But I also got the impression that tourists' behaviour should be taken seriously.
We saw, for instance, a guy feeding a baboon in the road from Lower Sabie to Skukuza.
What a shame!

But I should say my overall impression is very good.
About the big fives... well, I think KNP has so much more to see than just that! I was impressed by people who asked us when we were viewing 7 giraffes at the same time if we had seen a lion, and when we answered 'no', simply followed the road as if there was nothing to see there!
The same happened when we were seeing (for 40 minutes) a *** bathing in the mud.
We could not figure out what might been passing in people's mind to leave such a scene in order to look for lions as if they were the only thing to see (and some others, like leopards etc.).
well, it is wonderful to see the big five (don't take me wrong here), we were astonished with all the 20 lions we saw and we missed the leopard we did not see in the 12 days...
But there is much much more about KNP than filling big fives checklists.
I wonder... Could it not be the case that all the fuss about big fives do more harm than good?

Well, just some thoughts.... I will make a full description of our days in KNP as soon as we are able to deal with the 16.000 pictures we took!

To sum up: a very good job is being done in KNP, but I got the impression that there are truly reasons to worry for the future, about tourists' behavior, about overcrowding.
SA should be very proud of the good job with wilderness preservations until now (I would hope Brazil had the same structure...), but care should be exercised in order for us to be saying this same thing in the next decades, and for all sons, grandsons, grand-grand sons being discussing like we are doing in KNP forums in the decades and centuries to come!

Charbel (from Brazil, astonished with our KNP experience!)
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Re: Plea to preserve Kruger's character

Unread post by fee »

Ifubesi, great words! Maybe your letter should be printed and handed to EVERY motorist passing through our wonderful park. I'd like to believe that forum members are the converted and have great respect for everything about KP. Its the other lawless idiots who see the park as a playground/picnic area and probably feel zip for their suburb/surroundings let alone our KP sanctuary.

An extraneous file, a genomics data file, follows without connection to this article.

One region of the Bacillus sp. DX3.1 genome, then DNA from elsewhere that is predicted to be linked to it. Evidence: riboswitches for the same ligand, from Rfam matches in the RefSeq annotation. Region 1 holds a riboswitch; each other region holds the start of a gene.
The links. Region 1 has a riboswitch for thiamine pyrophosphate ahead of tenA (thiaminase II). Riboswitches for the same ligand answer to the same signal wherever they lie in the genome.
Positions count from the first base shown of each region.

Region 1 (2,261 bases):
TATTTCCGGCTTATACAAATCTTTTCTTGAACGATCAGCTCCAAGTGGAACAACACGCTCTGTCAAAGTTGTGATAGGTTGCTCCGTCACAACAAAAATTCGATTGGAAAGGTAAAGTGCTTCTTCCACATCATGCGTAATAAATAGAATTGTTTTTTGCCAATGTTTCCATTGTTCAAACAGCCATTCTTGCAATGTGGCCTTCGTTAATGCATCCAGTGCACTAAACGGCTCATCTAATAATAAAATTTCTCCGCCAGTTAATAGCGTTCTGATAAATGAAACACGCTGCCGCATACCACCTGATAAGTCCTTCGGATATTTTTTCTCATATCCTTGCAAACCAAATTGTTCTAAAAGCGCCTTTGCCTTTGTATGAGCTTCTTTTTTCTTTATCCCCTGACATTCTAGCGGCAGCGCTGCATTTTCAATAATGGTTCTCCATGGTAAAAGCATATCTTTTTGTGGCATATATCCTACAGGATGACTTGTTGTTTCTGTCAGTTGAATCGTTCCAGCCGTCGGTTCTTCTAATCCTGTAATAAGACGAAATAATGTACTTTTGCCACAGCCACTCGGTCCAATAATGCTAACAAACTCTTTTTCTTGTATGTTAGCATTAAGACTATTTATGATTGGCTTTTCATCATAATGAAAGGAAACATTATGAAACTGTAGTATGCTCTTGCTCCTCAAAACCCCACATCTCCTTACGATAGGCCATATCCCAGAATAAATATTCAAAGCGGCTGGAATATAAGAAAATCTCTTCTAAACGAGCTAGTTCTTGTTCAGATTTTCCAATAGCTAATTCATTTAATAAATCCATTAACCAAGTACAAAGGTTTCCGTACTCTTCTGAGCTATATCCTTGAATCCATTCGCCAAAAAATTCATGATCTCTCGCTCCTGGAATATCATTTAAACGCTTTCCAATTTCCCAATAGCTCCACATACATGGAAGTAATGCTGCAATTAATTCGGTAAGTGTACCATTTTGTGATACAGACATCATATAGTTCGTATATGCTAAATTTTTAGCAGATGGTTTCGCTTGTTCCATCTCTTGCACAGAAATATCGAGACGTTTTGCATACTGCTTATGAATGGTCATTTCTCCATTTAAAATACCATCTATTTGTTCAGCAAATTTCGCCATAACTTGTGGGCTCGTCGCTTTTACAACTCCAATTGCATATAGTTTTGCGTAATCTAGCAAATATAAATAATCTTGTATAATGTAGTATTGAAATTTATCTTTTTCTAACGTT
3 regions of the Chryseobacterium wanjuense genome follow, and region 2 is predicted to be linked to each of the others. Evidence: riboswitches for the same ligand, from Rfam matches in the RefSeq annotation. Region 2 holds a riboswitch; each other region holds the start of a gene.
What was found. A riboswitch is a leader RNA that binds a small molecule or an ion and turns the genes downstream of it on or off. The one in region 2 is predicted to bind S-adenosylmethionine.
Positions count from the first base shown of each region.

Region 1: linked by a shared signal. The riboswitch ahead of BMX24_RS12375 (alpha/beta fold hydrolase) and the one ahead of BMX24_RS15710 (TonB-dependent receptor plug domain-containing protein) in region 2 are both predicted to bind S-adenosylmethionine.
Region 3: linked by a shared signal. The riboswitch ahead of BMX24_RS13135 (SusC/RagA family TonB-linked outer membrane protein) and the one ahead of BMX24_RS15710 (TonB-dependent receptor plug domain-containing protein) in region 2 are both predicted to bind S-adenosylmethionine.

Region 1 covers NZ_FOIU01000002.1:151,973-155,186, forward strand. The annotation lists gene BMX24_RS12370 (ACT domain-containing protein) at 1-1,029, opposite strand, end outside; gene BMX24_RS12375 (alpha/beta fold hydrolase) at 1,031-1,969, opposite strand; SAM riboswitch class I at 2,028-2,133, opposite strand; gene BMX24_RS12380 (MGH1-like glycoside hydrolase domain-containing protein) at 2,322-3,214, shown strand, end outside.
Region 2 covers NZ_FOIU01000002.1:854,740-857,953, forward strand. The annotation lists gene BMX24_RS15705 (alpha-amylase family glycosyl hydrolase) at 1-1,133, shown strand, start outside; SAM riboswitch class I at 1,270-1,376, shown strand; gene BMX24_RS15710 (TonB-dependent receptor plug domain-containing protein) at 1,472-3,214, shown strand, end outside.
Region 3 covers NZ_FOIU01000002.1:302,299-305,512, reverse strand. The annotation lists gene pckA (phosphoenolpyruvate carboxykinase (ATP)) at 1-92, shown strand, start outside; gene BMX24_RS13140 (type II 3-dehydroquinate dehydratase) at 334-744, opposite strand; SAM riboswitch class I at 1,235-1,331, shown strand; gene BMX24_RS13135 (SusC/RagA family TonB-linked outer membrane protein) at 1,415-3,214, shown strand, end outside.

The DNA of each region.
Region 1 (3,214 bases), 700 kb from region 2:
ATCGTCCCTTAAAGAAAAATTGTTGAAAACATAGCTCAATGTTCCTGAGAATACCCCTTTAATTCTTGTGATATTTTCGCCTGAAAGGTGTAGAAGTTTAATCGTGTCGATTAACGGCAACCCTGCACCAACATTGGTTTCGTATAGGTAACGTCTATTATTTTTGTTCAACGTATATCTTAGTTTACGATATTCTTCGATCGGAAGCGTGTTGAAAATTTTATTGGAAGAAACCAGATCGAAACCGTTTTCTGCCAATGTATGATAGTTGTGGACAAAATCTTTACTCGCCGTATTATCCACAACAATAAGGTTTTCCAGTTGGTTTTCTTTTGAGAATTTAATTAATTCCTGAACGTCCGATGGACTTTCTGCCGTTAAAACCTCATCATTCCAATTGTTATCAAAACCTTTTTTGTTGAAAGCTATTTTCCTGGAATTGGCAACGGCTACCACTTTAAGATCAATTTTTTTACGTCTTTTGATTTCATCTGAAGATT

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Re: Plea to preserve Kruger's character

Unread post by Meandering Mouse »

Ifubesi, what special words, and I do believe, these are words from the heart.

To me Kruger is a miracle.

When Wolhuter saw his first elephants, he thought they were rocks.
When James Stevenson Hamilton made his first survey, there was no game, no game at all.

When I drive through the Park, I am always amazed that Kruger even exists. It ought not to. It has survived mass destruction from gunpowder, politics, mining, agriculture, ecological change.

I just want to celebrate this miracle.
The bird doesn't sing because it has answers, it sings because it has a song.
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Re: Something Positive

Unread post by Wild Dreamer »

Surrounded but so much beauty and splendour in Kruger, driving around in awe at the work of our Creator, having the most stunning evenings and nights in that piece of paradise with the ones you love - well, it is priceless, unbeatable.

Don't we just love the Kruger Park! There is no place on earth I can think of that can give us so much for spirit, soul and body, so much peace and pride.
Thanks for starting this positive thread. :thumbs_up:
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Re: Something Positive

Unread post by Elsa »

I agree, :thumbs_up:
far more positives than negatives, long may that be the case. :D
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Re: Something Positive

Unread post by Spaniel »

Agree with you :clap: Kruger is heaven on earth. Truly God's creation and a haven for the animals
residing there. Can't wait to get back for the long weekend in March :whistle: - rest for my soul :D
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Re: Something Positive

Unread post by RUMURUTI »

Finally something positive and in line with what this forum should really be doing "Promote South Africa and Sanparks"!